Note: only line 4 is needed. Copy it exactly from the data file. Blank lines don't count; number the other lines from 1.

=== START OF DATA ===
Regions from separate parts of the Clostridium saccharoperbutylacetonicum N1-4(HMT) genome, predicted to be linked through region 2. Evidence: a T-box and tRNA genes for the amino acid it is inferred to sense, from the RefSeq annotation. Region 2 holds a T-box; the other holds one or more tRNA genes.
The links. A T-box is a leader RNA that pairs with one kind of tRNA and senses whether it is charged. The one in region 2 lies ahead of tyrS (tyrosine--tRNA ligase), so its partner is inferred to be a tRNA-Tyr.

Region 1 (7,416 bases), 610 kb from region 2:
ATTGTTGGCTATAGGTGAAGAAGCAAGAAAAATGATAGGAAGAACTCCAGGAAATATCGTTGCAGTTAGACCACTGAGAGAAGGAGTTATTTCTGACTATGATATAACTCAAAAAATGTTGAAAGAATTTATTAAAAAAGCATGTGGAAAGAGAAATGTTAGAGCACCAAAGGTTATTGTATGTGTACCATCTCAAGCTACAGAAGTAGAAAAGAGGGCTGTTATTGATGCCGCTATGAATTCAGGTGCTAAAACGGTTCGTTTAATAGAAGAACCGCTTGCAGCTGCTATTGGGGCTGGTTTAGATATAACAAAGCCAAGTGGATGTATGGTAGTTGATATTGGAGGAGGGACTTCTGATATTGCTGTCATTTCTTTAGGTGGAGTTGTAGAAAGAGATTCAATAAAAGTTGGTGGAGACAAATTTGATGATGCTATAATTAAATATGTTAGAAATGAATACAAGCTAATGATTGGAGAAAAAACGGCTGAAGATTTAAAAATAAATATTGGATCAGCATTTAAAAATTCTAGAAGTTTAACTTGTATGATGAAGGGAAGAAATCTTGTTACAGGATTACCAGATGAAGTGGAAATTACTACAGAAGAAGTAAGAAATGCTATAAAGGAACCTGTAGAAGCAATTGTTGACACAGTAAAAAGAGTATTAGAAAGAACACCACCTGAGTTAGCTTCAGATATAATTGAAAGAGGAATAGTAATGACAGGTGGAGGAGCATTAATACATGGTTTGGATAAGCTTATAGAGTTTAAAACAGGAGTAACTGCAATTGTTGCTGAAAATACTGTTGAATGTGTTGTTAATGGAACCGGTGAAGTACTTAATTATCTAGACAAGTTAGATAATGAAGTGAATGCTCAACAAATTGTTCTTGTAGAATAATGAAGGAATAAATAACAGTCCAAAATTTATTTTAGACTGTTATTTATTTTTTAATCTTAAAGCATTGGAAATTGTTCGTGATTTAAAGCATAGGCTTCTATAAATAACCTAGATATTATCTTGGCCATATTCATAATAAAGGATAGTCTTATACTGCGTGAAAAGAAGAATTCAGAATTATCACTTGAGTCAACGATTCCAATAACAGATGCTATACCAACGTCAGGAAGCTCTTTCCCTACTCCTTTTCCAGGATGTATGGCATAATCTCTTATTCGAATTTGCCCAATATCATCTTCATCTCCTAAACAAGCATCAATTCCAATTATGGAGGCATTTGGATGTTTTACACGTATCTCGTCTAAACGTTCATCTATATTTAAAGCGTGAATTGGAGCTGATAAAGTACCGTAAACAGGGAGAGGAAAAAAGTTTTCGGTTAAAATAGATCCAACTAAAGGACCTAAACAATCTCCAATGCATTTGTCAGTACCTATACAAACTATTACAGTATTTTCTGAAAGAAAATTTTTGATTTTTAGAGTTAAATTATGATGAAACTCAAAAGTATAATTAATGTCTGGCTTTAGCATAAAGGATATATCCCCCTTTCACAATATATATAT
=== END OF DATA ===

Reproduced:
ATTGTTGGCTATAGGTGAAGAAGCAAGAAAAATGATAGGAAGAACTCCAGGAAATATCGTTGCAGTTAGACCACTGAGAGAAGGAGTTATTTCTGACTATGATATAACTCAAAAAATGTTGAAAGAATTTATTAAAAAAGCATGTGGAAAGAGAAATGTTAGAGCACCAAAGGTTATTGTATGTGTACCATCTCAAGCTACAGAAGTAGAAAAGAGGGCTGTTATTGATGCCGCTATGAATTCAGGTGCTAAAACGGTTCGTTTAATAGAAGAACCGCTTGCAGCTGCTATTGGGGCTGGTTTAGATATAACAAAGCCAAGTGGATGTATGGTAGTTGATATTGGAGGAGGGACTTCTGATATTGCTGTCATTTCTTTAGGTGGAGTTGTAGAAAGAGATTCAATAAAAGTTGGTGGAGACAAATTTGATGATGCTATAATTAAATATGTTAGAAATGAATACAAGCTAATGATTGGAGAAAAAACGGCTGAAGATTTAAAAATAAATATTGGATCAGCATTTAAAAATTCTAGAAGTTTAACTTGTATGATGAAGGGAAGAAATCTTGTTACAGGATTACCAGATGAAGTGGAAATTACTACAGAAGAAGTAAGAAATGCTATAAAGGAACCTGTAGAAGCAATTGTTGACACAGTAAAAAGAGTATTAGAAAGAACACCACCTGAGTTAGCTTCAGATATAATTGAAAGAGGAATAGTAATGACAGGTGGAGGAGCATTAATACATGGTTTGGATAAGCTTATAGAGTTTAAAACAGGAGTAACTGCAATTGTTGCTGAAAATACTGTTGAATGTGTTGTTAATGGAACCGGTGAAGTACTTAATTATCTAGACAAGTTAGATAATGAAGTGAATGCTCAACAAATTGTTCTTGTAGAATAATGAAGGAATAAATAACAGTCCAAAATTTATTTTAGACTGTTATTTATTTTTTAATCTTAAAGCATTGGAAATTGTTCGTGATTTAAAGCATAGGCTTCTATAAATAACCTAGATATTATCTTGGCCATATTCATAATAAAGGATAGTCTTATACTGCGTGAAAAGAAGAATTCAGAATTATCACTTGAGTCAACGATTCCAATAACAGATGCTATACCAACGTCAGGAAGCTCTTTCCCTACTCCTTTTCCAGGATGTATGGCATAATCTCTTATTCGAATTTGCCCAATATCATCTTCATCTCCTAAACAAGCATCAATTCCAATTATGGAGGCATTTGGATGTTTTACACGTATCTCGTCTAAACGTTCATCTATATTTAAAGCGTGAATTGGAGCTGATAAAGTACCGTAAACAGGGAGAGGAAAAAAGTTTTCGGTTAAAATAGATCCAACTAAAGGACCTAAACAATCTCCAATGCATTTGTCAGTACCTATACAAACTATTACAGTATTTTCTGAAAGAAAATTTTTGATTTTTAGAGTTAAATTATGATGAAACTCAAAAGTATAATTAATGTCTGGCTTTAGCATAAAGGATATATCCCCCTTTCACAATATATATAT